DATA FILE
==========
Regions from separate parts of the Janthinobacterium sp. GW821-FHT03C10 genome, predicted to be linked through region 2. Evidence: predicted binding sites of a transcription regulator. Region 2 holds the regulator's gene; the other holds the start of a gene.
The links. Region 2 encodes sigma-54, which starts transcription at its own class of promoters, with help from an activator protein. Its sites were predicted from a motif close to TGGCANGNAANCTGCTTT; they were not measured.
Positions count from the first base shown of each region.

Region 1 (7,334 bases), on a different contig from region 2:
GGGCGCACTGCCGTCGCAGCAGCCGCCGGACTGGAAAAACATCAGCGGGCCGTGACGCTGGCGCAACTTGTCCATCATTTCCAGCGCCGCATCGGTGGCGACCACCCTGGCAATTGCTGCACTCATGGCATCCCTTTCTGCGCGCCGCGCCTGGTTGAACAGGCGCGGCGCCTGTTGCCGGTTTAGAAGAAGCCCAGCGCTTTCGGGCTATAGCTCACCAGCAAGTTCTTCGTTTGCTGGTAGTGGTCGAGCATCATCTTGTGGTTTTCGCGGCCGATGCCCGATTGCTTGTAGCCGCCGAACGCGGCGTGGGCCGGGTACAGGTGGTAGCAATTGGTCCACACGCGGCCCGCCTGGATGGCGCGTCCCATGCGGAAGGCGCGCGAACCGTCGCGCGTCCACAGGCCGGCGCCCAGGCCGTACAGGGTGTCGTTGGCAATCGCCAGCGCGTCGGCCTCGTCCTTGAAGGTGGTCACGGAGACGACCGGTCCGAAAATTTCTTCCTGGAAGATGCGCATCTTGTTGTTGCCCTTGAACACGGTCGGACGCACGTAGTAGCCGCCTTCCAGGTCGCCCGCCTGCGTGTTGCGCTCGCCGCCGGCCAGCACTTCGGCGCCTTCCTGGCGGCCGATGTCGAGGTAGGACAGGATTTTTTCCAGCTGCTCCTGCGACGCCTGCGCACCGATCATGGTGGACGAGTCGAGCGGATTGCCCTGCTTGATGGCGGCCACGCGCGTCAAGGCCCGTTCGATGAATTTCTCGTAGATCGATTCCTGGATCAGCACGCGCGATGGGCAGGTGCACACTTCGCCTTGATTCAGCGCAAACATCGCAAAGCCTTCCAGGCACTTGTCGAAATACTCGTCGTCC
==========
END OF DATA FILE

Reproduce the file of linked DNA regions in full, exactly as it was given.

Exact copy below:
Regions from separate parts of the Janthinobacterium sp. GW821-FHT03C10 genome, predicted to be linked through region 2. Evidence: predicted binding sites of a transcription regulator. Region 2 holds the regulator's gene; the other holds the start of a gene.
The links. Region 2 encodes sigma-54, which starts transcription at its own class of promoters, with help from an activator protein. Its sites were predicted from a motif close to TGGCANGNAANCTGCTTT; they were not measured.
Positions count from the first base shown of each region.

Region 1 (7,334 bases), on a different contig from region 2:
GGGCGCACTGCCGTCGCAGCAGCCGCCGGACTGGAAAAACATCAGCGGGCCGTGACGCTGGCGCAACTTGTCCATCATTTCCAGCGCCGCATCGGTGGCGACCACCCTGGCAATTGCTGCACTCATGGCATCCCTTTCTGCGCGCCGCGCCTGGTTGAACAGGCGCGGCGCCTGTTGCCGGTTTAGAAGAAGCCCAGCGCTTTCGGGCTATAGCTCACCAGCAAGTTCTTCGTTTGCTGGTAGTGGTCGAGCATCATCTTGTGGTTTTCGCGGCCGATGCCCGATTGCTTGTAGCCGCCGAACGCGGCGTGGGCCGGGTACAGGTGGTAGCAATTGGTCCACACGCGGCCCGCCTGGATGGCGCGTCCCATGCGGAAGGCGCGCGAACCGTCGCGCGTCCACAGGCCGGCGCCCAGGCCGTACAGGGTGTCGTTGGCAATCGCCAGCGCGTCGGCCTCGTCCTTGAAGGTGGTCACGGAGACGACCGGTCCGAAAATTTCTTCCTGGAAGATGCGCATCTTGTTGTTGCCCTTGAACACGGTCGGACGCACGTAGTAGCCGCCTTCCAGGTCGCCCGCCTGCGTGTTGCGCTCGCCGCCGGCCAGCACTTCGGCGCCTTCCTGGCGGCCGATGTCGAGGTAGGACAGGATTTTTTCCAGCTGCTCCTGCGACGCCTGCGCACCGATCATGGTGGACGAGTCGAGCGGATTGCCCTGCTTGATGGCGGCCACGCGCGTCAAGGCCCGTTCGATGAATTTCTCGTAGATCGATTCCTGGATCAGCACGCGCGATGGGCAGGTGCACACTTCGCCTTGATTCAGCGCAAACATCGCAAAGCCTTCCAGGCACTTGTCGAAATACTCGTCGTCC